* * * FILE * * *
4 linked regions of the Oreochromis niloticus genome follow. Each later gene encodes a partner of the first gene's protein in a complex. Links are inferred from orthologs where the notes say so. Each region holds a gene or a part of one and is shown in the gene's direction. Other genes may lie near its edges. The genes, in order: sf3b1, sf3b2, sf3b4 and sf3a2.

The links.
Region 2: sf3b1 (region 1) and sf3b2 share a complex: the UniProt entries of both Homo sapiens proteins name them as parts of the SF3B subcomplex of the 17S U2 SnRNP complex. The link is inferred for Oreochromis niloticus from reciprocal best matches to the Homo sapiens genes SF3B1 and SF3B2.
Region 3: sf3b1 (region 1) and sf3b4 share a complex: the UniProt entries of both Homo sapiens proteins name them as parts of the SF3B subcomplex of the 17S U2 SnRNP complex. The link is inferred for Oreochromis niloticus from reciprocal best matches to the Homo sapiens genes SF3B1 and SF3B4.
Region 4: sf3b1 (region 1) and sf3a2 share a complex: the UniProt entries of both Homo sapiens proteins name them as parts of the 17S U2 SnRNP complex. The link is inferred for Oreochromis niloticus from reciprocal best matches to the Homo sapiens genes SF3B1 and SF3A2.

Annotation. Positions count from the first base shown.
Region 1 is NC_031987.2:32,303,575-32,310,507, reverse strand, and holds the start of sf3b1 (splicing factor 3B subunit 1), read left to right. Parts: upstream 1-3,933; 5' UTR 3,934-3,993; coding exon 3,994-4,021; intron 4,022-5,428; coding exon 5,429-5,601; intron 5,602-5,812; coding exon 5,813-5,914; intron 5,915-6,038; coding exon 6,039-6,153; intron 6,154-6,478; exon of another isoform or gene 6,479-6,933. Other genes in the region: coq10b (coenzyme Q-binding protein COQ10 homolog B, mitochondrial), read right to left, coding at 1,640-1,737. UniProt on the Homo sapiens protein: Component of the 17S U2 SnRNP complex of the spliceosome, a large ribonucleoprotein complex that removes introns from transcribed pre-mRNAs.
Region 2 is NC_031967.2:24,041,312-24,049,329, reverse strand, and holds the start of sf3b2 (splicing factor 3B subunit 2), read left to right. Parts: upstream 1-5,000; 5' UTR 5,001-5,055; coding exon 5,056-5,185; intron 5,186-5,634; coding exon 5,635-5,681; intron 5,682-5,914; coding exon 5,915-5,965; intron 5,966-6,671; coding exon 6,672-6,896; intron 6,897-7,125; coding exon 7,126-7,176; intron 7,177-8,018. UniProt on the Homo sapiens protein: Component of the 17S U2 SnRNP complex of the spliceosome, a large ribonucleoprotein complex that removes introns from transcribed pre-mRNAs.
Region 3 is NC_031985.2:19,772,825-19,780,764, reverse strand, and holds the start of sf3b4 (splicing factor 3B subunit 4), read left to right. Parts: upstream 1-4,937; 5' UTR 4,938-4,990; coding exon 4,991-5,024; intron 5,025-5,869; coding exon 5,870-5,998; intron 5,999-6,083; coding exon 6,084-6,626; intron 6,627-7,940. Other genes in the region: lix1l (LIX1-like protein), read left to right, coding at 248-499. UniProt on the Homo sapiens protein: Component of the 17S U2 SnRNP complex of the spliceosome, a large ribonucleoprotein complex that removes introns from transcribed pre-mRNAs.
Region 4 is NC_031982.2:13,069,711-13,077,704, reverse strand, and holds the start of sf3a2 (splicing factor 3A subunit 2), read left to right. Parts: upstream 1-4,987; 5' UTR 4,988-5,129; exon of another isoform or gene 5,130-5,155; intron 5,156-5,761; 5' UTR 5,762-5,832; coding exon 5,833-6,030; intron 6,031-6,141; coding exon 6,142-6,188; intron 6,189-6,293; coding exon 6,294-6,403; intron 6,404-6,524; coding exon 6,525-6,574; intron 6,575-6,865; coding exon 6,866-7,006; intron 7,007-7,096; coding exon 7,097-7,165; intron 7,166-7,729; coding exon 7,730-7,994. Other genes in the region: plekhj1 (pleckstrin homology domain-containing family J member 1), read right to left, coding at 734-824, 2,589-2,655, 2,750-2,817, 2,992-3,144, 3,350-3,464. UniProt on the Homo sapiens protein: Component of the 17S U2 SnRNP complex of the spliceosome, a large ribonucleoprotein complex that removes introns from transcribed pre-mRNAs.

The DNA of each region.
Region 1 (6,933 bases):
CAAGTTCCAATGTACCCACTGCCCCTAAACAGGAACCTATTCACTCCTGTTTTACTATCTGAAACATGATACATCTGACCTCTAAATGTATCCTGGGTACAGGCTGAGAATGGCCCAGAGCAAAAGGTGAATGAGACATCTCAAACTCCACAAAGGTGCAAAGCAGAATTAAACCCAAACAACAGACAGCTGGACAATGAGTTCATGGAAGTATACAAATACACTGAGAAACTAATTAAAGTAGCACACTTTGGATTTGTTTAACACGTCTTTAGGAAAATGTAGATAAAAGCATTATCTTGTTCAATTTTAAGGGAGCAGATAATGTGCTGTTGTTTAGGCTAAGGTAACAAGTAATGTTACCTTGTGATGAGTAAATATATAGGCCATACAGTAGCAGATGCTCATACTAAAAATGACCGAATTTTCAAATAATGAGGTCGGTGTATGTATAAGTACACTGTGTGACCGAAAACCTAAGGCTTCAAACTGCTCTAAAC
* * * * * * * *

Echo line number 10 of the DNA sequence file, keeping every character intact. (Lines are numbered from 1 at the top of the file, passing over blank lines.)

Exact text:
Region 4 is NC_031982.2:13,069,711-13,077,704, reverse strand, and holds the start of sf3a2 (splicing factor 3A subunit 2), read left to right. Parts: upstream 1-4,987; 5' UTR 4,988-5,129; exon of another isoform or gene 5,130-5,155; intron 5,156-5,761; 5' UTR 5,762-5,832; coding exon 5,833-6,030; intron 6,031-6,141; coding exon 6,142-6,188; intron 6,189-6,293; coding exon 6,294-6,403; intron 6,404-6,524; coding exon 6,525-6,574; intron 6,575-6,865; coding exon 6,866-7,006; intron 7,007-7,096; coding exon 7,097-7,165; intron 7,166-7,729; coding exon 7,730-7,994. Other genes in the region: plekhj1 (pleckstrin homology domain-containing family J member 1), read right to left, coding at 734-824, 2,589-2,655, 2,750-2,817, 2,992-3,144, 3,350-3,464. UniProt on the Homo sapiens protein: Component of the 17S U2 SnRNP complex of the spliceosome, a large ribonucleoprotein complex that removes introns from transcribed pre-mRNAs.